This morning started slowly...a fact that met with impatience on my part, I’m afraid. Geoff had some work to do, which meant we didn’t check out of our hotel until late morning. As a result, we weren’t able to ‘do’ The Getty Museum as we’d hoped to, but we figured we’d just get over our late start and proceed with the rest of our day as planned. We were sorry to say good-bye to our lovely Marriott hotel after three great nights there...but we felt sure that other great things awaited us.
Today’s grand adventure was driving...up the Pacific Coast Highway (PCH) north of Los Angeles. What a drive. The PCH is sandwiched between the ocean on one side, and hills, mountains and massive red rock formations on the other side. We got as far as just north of the unfortunately-named community of Oxnart, but my favourite part of the drive was going through the thirty mile district of Malibu, where we stopped at Zumba beach to have a wander through the sand and watch the dozen or so surfers in the water. We purchased a picnic lunch from a local grocer, and I must add here that the people who worked in that store were the happiest and most jovial staff we’ve ever witnessed in a retail store...laughing and talking a mile a minute and giving each other high fives.... I wondered about this phenomenon for a while until I realized that of course they’re going to be happy - they live in paradise! Before heading back onto the road to drive further north, we picked up a divine egg nog latte from Starbucks (yes, Starbucks is represented even in beach country) - the products for sale were the same as back home, but the clientele were certainly different: mostly hill-billy granola types with long, bohemian-style hair and skirts, and surfer dudes browned from the sun and easily distinguishable by their sun-bleached, wind-tossed mane of hair. Malibu is a haven not only for surfers, but for writers, too, and I was happy to see that these literary artists must have gained an adequate level of inspiration from their surroundings because they certainly seemed able to afford those $5 cups of coffee and the spectacularly-built, cliff-side homes that towered over the beaches. It was enough to make me think about checking out one of those homes for rent, to see if I, too, could be an inspired (and profitable!) writer; I’m pretty sure I, too, could come up with a novel plot in such a spot!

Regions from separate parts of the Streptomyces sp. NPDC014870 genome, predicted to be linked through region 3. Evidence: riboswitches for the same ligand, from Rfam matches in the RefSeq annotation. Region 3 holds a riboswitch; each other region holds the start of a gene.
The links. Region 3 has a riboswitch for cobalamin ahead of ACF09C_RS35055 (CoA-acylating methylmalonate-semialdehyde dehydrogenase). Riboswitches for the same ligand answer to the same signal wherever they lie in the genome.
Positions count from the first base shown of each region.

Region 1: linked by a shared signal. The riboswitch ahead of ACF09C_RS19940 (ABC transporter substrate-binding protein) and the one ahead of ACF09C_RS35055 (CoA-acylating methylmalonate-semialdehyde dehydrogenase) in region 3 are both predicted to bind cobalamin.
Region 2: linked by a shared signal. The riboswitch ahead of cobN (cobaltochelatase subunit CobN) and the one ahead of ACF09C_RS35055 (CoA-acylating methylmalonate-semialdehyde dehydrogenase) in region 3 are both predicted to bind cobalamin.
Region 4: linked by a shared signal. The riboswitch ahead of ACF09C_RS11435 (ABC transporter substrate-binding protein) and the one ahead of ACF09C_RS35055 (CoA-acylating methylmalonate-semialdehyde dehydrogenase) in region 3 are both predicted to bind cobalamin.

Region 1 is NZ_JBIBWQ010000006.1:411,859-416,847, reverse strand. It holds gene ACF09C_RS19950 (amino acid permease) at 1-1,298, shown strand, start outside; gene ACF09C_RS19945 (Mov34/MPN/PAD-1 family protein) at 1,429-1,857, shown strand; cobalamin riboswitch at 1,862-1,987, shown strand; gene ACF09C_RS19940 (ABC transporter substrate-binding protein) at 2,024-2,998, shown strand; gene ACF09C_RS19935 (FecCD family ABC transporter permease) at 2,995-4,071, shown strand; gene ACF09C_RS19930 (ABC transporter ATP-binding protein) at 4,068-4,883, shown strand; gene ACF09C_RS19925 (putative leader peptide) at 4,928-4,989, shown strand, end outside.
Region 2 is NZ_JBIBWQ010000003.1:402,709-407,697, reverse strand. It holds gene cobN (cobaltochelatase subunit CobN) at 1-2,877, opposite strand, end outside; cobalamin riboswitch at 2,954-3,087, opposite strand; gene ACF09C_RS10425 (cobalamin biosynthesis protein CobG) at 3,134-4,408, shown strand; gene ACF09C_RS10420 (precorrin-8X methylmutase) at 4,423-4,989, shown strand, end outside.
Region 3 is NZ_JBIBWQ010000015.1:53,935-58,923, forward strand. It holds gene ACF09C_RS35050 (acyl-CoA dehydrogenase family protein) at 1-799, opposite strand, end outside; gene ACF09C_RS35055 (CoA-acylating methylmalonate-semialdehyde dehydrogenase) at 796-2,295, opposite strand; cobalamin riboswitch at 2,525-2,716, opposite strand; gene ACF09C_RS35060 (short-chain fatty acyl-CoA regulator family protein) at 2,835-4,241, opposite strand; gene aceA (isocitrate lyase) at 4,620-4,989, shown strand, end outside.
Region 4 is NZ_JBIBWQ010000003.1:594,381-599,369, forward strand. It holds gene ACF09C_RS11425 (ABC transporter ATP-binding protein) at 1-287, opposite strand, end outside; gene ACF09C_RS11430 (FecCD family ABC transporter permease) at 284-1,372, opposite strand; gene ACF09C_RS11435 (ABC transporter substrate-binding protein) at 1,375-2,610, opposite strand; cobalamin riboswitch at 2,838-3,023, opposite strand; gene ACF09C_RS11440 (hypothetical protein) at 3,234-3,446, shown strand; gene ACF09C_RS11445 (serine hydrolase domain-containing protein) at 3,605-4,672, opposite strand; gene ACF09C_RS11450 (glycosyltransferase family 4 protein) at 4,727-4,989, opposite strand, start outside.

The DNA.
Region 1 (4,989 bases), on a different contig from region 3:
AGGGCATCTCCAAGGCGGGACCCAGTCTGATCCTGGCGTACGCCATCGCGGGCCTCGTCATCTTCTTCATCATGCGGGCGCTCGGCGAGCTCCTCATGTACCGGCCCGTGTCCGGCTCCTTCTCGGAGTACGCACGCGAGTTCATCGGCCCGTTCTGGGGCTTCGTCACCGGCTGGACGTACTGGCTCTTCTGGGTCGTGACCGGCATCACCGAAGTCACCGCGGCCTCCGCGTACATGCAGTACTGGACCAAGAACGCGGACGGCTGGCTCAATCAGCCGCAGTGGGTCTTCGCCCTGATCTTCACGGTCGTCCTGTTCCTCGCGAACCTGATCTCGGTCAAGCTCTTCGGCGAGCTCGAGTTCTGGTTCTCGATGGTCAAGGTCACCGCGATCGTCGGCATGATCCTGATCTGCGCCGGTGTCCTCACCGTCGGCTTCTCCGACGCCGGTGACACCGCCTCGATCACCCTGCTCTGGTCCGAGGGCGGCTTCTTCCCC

Though the facilitator of my book club strongly encouraged us to drive all the way up to Pismo Beach area, we simply didn’t have the time to travel an additional few hours up the coast this trip. Knowing that we wanted to be back down in Anaheim (south of Los Angeles) by this evening, we eventually decided that it was time to turn our way southwards again. The route we took back was also beautiful, though very different from the first half of our drive. We took the inland passage (sounds like we were on a cruise ship!), traveling via six-lane highway up through the low, rust-coloured mountains, and eventually back down again through the San Fernando valley, where we were encircled by the brick-red rock formations that were carved out of water as it receded from the area millions of years ago.
The landscape of our day varied widely: from beaches and ocean and sunshine in the earlier part of our drive, to the peaks and valleys of the midpoint of our drive, and, finally, to the urban sprawl and terrible traffic jams in the latter part of our day as we headed towards Anaheim via LA. For the most part, we all retained our good humour throughout the day; towards the end of the day, though, after struggling through the heavy interstate traffic of a late rush hour, we regressed into silliness, donning (terrible) British accents and calling each other “bloody rotters” and spouting off sentences beginning with “by jove.” We were glad to finally arrive at our destination!